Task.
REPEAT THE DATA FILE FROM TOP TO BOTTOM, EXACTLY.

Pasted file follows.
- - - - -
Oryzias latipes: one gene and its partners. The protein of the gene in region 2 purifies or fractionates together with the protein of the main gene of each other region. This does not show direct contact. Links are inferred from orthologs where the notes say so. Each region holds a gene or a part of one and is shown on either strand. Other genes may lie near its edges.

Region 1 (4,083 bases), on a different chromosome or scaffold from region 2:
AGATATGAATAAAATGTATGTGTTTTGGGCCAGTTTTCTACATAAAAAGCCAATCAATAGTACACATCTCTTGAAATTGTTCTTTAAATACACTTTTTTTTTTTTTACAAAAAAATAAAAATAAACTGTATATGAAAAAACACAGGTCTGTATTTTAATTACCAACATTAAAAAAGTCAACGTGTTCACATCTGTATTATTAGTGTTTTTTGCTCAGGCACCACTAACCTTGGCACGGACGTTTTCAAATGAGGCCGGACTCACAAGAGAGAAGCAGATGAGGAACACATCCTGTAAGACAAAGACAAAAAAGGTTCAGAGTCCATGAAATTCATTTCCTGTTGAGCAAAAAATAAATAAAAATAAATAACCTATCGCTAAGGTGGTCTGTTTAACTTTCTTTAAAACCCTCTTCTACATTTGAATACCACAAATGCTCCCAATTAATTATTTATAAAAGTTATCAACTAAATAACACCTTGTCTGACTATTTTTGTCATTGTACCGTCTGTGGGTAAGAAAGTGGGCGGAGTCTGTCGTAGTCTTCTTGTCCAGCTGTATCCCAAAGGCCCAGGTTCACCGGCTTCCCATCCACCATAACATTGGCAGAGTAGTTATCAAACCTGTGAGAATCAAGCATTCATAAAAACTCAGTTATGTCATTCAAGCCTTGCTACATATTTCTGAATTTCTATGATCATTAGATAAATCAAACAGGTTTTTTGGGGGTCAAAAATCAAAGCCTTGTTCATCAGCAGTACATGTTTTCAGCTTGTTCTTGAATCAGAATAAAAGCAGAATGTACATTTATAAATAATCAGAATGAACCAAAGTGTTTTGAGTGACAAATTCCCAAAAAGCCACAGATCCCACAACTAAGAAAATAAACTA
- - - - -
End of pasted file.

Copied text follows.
Oryzias latipes: one gene and its partners. The protein of the gene in region 2 purifies or fractionates together with the protein of the main gene of each other region. This does not show direct contact. Links are inferred from orthologs where the notes say so. Each region holds a gene or a part of one and is shown on either strand. Other genes may lie near its edges.

Region 1 (4,083 bases), on a different chromosome or scaffold from region 2:
AGATATGAATAAAATGTATGTGTTTTGGGCCAGTTTTCTACATAAAAAGCCAATCAATAGTACACATCTCTTGAAATTGTTCTTTAAATACACTTTTTTTTTTTTTACAAAAAAATAAAAATAAACTGTATATGAAAAAACACAGGTCTGTATTTTAATTACCAACATTAAAAAAGTCAACGTGTTCACATCTGTATTATTAGTGTTTTTTGCTCAGGCACCACTAACCTTGGCACGGACGTTTTCAAATGAGGCCGGACTCACAAGAGAGAAGCAGATGAGGAACACATCCTGTAAGACAAAGACAAAAAAGGTTCAGAGTCCATGAAATTCATTTCCTGTTGAGCAAAAAATAAATAAAAATAAATAACCTATCGCTAAGGTGGTCTGTTTAACTTTCTTTAAAACCCTCTTCTACATTTGAATACCACAAATGCTCCCAATTAATTATTTATAAAAGTTATCAACTAAATAACACCTTGTCTGACTATTTTTGTCATTGTACCGTCTGTGGGTAAGAAAGTGGGCGGAGTCTGTCGTAGTCTTCTTGTCCAGCTGTATCCCAAAGGCCCAGGTTCACCGGCTTCCCATCCACCATAACATTGGCAGAGTAGTTATCAAACCTGTGAGAATCAAGCATTCATAAAAACTCAGTTATGTCATTCAAGCCTTGCTACATATTTCTGAATTTCTATGATCATTAGATAAATCAAACAGGTTTTTTGGGGGTCAAAAATCAAAGCCTTGTTCATCAGCAGTACATGTTTTCAGCTTGTTCTTGAATCAGAATAAAAGCAGAATGTACATTTATAAATAATCAGAATGAACCAAAGTGTTTTGAGTGACAAATTCCCAAAAAGCCACAGATCCCACAACTAAGAAAATAAACTA